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Laos Photos: Chiang Khong - Houixai - Pakbeng - Luang Prabang by boat on Mekong river: 25 - 28 Dec 2005
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Lao timber elephant transports logs to the waiting boat on Mekong river  
Timber elephants are used to transport cut logs to the waiting boats on Mekong river, between Ban Pakbeng and Luang Prabang. Lao forests produce precious hardwood and softwood timber to be used domesticaly and to export to China and Thailand. Like Myanmar, Laos export logs; but export of finished, or even semi-finished, wood products which generate employment as well as byproducts for further income is very rare. Due to the regulations of neighbouring countries, and its own odd rules, both countries are not able to compete in the finished wood product market.

Just look at this sad example: furniture makers in Myanmar and Laos are having big troubles in competition with the furniture makers in Thailand and Vietnam which import timber from Myanmar and Laos !! Besides losing employment opportunities and business; these poorer countries have to import furniture made of particle boards - these are in fact by products of their own timber.

Tha Swan village - to Hong Sa   Gold finding on the river bank
Tha Swan on the southern bank of mekong. From this village it is 25 km mountain road to Hong Sa - the nature tourism place in Xayabouri (Sayabouri) province. Right: Local villagers finding gold from the river.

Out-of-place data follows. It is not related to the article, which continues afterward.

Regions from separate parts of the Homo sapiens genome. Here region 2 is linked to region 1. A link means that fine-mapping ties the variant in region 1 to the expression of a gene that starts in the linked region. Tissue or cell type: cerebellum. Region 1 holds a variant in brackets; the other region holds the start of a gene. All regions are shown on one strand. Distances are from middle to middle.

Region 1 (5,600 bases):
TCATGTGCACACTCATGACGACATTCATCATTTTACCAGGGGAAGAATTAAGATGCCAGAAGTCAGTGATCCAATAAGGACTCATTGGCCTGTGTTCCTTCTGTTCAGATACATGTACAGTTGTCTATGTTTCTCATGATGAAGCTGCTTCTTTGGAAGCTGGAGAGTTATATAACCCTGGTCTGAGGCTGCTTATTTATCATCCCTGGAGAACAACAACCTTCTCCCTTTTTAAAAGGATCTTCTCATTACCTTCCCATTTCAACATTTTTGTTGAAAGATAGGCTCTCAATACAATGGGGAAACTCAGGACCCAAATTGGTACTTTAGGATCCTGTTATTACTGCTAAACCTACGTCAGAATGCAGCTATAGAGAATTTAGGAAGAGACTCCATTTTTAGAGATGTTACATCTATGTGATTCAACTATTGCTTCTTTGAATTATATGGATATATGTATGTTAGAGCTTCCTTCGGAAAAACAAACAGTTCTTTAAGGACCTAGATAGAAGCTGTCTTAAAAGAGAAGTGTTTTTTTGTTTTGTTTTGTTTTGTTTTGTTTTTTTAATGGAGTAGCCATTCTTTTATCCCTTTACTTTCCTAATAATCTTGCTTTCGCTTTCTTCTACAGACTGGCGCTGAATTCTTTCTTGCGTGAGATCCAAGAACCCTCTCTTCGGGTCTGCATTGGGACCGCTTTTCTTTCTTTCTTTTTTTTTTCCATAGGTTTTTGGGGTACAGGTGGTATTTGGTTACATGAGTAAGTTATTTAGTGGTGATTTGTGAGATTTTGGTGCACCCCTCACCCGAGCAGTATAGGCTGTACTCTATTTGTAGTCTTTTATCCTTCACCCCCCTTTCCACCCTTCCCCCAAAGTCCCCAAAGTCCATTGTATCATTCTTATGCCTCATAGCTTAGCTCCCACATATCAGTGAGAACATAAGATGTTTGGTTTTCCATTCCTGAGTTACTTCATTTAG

Ground nuts on the sand bank  
Ground nut plantation on the sand bank along Mekong river. During the dry season while there are a lot of sand areas along the river villagers plant ground nuts. Groundnut is consumed in several ways: grinded into cooking oil, eaten boiled or baked or fried. The shells of the nut also have both home and industrial use.

Kok Ek - a Hmong village   Kok Ek - a Hmong village
Kok Ek, a Hmong people village, on the right bank of the river. A relatively large village has a primary school. There are pigs, chicken, ducks; and villagers also grow rice, corn, peanut or ground nut. Hand weaving of cloths and clothes are also seen. Some villagers work in timber extraction jobs.

Note: when visiting villages we saw some foreign tourists who give sweets and other small gifts to children and take photos of them. The children would assume that whenever tourists come they will get something free. It is a bad habit that should not be created into these poor people.

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